Returning To College as an Adult

Ben Mitchell, M.F.A.
Affiliated Professor of Writing and Literature
Union Institute & University

Although there are clearly many challenges when returning to college as an adult, there are real benefits on two distinct levels: one financial and the other more human. Going back to school requires a serious commitment of time, resources and money. For most people it also requires taking on debt. For adult students with children and a full-time job, a full load of traditional classes can be nearly impossible to balance. This is why Union’s Bachelor of Arts program succeeds. Through independent study adult students can juggle all of their responsibilities.

Let me start by sharing my experience of returning to college. Having struggled in college in the 1980s, I later returned, enrolled in Union’s Bachelor of Arts program (Norwich University at the time) and graduated in 1995. I remember the time before returning to school—the feelings of failure, hopelessness, and trying to survive in a bad economy. I felt like a loser. I was a loser.

Most of us can place ourselves somewhere on the continuum between winners and losers. Is this the core motivation of our culture, to move from the losers’ end of the continuum, to the winner’s circle? Are we becoming a winner take-all-society?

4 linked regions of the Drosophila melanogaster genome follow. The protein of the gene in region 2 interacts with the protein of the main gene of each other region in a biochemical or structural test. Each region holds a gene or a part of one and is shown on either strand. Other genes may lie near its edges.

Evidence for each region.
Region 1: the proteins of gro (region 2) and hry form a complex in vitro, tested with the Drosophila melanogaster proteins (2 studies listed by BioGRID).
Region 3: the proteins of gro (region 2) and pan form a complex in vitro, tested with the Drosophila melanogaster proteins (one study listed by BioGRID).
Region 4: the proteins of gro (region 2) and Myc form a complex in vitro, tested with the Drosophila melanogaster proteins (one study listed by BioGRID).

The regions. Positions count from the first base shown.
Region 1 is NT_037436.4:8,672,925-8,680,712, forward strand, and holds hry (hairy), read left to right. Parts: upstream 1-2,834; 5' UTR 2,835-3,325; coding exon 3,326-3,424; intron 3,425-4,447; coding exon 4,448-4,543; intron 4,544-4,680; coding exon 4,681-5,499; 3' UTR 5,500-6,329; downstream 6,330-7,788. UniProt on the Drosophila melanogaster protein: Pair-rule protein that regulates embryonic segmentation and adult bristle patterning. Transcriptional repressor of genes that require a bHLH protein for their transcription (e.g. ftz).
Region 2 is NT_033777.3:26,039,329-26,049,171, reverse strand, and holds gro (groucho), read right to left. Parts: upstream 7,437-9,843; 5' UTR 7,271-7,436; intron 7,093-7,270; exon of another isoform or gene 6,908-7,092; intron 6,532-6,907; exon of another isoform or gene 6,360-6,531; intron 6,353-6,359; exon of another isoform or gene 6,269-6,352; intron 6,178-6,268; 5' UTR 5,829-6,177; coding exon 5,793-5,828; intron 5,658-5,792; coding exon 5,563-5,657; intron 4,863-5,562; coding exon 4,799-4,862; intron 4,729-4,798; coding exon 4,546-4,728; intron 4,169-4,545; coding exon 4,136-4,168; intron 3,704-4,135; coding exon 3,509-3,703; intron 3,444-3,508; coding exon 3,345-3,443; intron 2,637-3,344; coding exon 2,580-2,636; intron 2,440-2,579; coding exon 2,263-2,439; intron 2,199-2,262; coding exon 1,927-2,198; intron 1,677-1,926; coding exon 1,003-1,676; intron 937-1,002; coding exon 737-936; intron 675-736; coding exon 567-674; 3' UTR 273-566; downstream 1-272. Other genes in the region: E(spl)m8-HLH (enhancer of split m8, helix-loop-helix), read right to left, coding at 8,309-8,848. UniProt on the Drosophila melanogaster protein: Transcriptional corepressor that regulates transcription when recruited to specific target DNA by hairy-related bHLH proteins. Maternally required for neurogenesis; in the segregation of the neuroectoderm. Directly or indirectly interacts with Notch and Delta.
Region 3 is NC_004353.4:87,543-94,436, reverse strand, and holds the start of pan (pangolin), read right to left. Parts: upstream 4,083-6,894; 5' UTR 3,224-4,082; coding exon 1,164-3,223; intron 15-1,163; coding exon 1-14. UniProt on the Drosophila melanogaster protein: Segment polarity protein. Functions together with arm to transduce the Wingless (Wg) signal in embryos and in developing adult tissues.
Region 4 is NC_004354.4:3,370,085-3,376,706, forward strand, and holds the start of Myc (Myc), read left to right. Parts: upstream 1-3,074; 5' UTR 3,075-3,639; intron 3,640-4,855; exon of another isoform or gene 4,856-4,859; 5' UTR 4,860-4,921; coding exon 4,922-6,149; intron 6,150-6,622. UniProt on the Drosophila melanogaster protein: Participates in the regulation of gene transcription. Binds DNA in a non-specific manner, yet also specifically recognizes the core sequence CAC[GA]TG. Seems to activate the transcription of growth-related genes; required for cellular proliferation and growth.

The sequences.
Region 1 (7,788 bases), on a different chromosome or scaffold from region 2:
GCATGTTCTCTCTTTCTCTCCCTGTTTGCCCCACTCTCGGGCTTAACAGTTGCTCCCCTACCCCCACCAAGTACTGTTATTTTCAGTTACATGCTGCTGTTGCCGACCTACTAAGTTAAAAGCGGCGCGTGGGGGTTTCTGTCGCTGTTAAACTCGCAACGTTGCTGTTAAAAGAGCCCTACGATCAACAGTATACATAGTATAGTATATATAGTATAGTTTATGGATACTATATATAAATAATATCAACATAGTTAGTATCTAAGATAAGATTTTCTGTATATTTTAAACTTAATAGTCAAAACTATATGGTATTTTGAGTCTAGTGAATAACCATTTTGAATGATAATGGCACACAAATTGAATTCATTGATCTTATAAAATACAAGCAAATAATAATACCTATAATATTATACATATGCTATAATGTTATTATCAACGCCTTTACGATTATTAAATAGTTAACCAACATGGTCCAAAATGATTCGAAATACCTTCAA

During the recent Occupy Wall Street movement, the notion of the 99 percent versus the one percent became popular. Richard D. Wolff, professor of economics emeritus at the University of Massachusetts highlights data that suggests that one percent of the population in this country controls 43 percent of the wealth. That is striking. Even more compelling is that 93 percent of the accumulated wealth of our country is controlled by 20 percent of the people. In other words, two people out of 10 control almost all the benefits of our collective economy.

This helps to emphasize the economic value of graduating from college. A college degree significantly increases your odds of becoming part of that 20 percent. Furthermore, a college degree will statistically double your income over the course of a lifetime. A 2010 U.S. Census Bureau report suggests that over an adult’s working life, high school graduates can expect to earn, on average, $1.2 million; those with a bachelor’s degree, $2.1 million; and $2.5 million with a master’s degree. Earning a degree will statistically increase your chances of earning a decent living. It will move you along the continuum toward that winner’s circle